Broken Vendor promises-Cisco

I have used lots of Cisco equipment in my previous jobs. They have been a mixed bag. Some things lasted a long time, and others were useless the day they were installed and didn’t change. This is one of those times.

A company I worked with had spent tens of thousands of dollars on Cisco equipment in an effort to improve their infrastructure. Cisco promised them that it would work with the addition of some software. Great. The company after buying and installing the product then found out that the software was in beta. Oops! It took months for it to come out of beta status. Then the software of the product they bought was “experimental” and not supported. So they upgraded their software hoping it would work. Guess what? It did not work.

So when you have broken vendor promises at the start of any project, then is the time to cancel the project. When someone can break a promise, they will do it again, as Cisco continued to do. Just do this and it will work-nope. It is better to recognize your mistake and back out, then try to make a bad situation work.

Now for the company, myself and everyone involved Cisco has a black eye, and I felt compelled to write this to share and warn you as well. When a company has bad service there are real consequences and I have no problem showing the company those consequences. If I had owned the company that equipment would have been returned the moment they first admitted a problem.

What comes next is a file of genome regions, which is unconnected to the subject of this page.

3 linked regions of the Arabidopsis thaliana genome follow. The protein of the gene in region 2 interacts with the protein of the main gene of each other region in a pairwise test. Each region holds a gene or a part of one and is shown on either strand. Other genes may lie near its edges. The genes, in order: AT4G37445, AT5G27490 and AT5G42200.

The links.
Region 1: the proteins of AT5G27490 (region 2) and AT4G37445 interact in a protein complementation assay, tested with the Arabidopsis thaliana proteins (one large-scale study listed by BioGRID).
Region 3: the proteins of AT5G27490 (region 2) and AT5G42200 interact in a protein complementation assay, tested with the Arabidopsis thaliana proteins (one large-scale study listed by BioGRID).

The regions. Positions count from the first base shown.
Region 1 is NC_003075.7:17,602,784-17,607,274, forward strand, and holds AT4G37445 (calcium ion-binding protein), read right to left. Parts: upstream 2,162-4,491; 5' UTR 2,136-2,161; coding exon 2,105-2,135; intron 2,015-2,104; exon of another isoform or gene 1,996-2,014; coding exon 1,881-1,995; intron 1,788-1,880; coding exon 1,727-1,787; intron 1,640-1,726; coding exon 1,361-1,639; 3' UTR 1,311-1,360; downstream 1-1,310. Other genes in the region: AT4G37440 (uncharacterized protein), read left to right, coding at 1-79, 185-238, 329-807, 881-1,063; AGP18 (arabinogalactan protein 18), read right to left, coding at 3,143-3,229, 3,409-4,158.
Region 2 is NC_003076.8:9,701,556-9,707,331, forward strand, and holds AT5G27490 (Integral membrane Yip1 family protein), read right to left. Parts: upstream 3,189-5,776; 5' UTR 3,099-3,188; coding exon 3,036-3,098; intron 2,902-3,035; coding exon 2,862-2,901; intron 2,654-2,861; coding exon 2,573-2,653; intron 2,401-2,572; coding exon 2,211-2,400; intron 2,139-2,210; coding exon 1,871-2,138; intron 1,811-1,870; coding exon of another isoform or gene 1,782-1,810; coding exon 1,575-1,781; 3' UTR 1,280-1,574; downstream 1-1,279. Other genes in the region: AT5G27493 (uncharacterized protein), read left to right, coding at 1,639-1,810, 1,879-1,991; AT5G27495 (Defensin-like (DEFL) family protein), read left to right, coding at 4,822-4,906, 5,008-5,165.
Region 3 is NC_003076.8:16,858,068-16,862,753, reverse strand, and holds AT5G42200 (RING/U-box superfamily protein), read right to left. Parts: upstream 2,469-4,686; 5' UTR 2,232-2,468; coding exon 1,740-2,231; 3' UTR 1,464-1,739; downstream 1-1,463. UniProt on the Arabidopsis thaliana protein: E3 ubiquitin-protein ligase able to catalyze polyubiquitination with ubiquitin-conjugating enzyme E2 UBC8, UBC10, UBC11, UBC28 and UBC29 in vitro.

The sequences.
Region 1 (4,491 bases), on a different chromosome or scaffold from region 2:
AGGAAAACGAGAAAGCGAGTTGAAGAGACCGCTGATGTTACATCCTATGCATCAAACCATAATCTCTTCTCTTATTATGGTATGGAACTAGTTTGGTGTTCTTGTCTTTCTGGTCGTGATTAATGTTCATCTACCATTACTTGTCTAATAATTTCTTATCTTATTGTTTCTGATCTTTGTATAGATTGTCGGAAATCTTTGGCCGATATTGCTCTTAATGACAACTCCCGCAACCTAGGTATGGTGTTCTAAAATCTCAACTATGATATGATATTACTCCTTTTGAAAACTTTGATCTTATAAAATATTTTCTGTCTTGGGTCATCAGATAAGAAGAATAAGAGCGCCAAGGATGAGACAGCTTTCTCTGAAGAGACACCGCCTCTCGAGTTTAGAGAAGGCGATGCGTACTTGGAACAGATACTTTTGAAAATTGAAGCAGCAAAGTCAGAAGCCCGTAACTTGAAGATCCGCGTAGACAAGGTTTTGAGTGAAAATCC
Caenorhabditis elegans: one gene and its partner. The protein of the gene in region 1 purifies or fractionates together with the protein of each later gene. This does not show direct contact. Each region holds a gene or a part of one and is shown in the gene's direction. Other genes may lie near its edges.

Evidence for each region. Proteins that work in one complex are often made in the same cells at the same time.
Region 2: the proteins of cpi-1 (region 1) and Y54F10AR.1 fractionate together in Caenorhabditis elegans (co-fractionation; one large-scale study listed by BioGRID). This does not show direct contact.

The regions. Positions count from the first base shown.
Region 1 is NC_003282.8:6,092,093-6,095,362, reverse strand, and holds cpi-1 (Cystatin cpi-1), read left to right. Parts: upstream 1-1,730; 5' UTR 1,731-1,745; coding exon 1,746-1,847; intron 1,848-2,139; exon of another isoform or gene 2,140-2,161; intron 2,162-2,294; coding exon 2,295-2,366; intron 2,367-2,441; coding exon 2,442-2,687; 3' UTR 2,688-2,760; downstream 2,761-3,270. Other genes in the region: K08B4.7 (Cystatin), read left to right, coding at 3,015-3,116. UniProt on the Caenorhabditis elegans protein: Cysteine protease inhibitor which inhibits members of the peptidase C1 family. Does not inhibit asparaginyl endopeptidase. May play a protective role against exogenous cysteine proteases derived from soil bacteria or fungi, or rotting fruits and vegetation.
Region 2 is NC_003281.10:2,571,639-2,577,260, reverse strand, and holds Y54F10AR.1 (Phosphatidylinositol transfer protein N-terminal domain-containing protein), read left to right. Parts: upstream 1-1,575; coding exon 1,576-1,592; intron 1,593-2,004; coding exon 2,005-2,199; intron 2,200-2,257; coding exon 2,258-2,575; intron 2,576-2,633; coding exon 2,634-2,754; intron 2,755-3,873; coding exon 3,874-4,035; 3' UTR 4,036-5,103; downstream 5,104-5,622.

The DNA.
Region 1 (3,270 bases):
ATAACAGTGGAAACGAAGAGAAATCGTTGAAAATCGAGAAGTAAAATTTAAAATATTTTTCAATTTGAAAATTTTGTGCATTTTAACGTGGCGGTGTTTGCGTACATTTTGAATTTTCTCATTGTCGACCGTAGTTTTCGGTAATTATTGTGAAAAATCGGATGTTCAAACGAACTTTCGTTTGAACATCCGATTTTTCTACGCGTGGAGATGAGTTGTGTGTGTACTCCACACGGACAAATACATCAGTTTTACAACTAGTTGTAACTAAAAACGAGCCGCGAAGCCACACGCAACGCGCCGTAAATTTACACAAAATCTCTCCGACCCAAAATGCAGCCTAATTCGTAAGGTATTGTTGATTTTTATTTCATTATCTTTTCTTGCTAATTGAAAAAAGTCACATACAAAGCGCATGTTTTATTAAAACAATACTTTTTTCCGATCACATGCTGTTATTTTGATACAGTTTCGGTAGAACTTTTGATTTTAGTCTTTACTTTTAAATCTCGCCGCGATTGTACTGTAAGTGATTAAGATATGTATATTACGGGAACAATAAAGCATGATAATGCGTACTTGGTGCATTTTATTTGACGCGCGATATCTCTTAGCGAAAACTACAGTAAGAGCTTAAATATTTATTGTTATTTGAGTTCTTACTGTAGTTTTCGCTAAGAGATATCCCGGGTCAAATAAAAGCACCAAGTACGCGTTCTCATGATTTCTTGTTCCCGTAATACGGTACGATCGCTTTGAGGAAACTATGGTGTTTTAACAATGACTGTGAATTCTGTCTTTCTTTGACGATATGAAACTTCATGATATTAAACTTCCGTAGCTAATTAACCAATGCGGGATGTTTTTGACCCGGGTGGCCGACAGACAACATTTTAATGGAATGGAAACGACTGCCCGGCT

So what can you do if you are stuck and you can’t return equipment? You just tell the vendor and whomever you bought it again that you won’t do business with them again. I know I won’t, and eventually karma does catch up.

Related Post

Stories from My Past: Don’t tell anyone ok?

It is not easy for anyone to be respected in a job. Even though someone has the experience and desire to do a good job, you often have to prove yourself when you come to an office. So it is no surprise that I have noticed that many women feel they have to be “tough” and just like men to get ahead in the business world. There is a point to me saying this, just be patient.

Stories from My Past: Don't tell anyone ok?I was talking with a coworker and she let it inadvertently slip that she was sponsoring a child from a developing nation. I probably made a silly joke that she responded to without thinking. Anyway once she realized that I knew she told me “Don’t tell anyone ok?” I promised I wouldn’t tell anyone, but was curious and asked her why. Her response surprised me even more.

“If people knew I was sponsoring a child, they would think I was rich and getting paid alot.” she said.

“So let me get this straight I said.,” I said. “Don’t tell anyone you are a good person so they think your just a tough no nonsense woman right”

“Exactly.,” she said.

I never told anyone. I thought it was fascinating that when people act tough they don’t give others the chance to be weak as well. One of the things I have learned in IT is that everyone has computer problems, no matter how knowledgeable you are. Even I have IT problems that aren’t immediately obvious. I find the solution, but having a problem doesn’t mean you are less of a professional.

In an interview, or really anytime you deal with anyone else you have to show you are human and have weaknesses. When an interviewer asks what my weaknesses are I sincerely say “How much time do you have?” They usually laugh, but knowing your faults is part of what makes you effective. You not only have to push yourself to grow, but also know your limitations. When I sense there is a limitation that is best addressed by someone else, I tell them. I am not the answer to everything, and I don’t have to be.

Related Post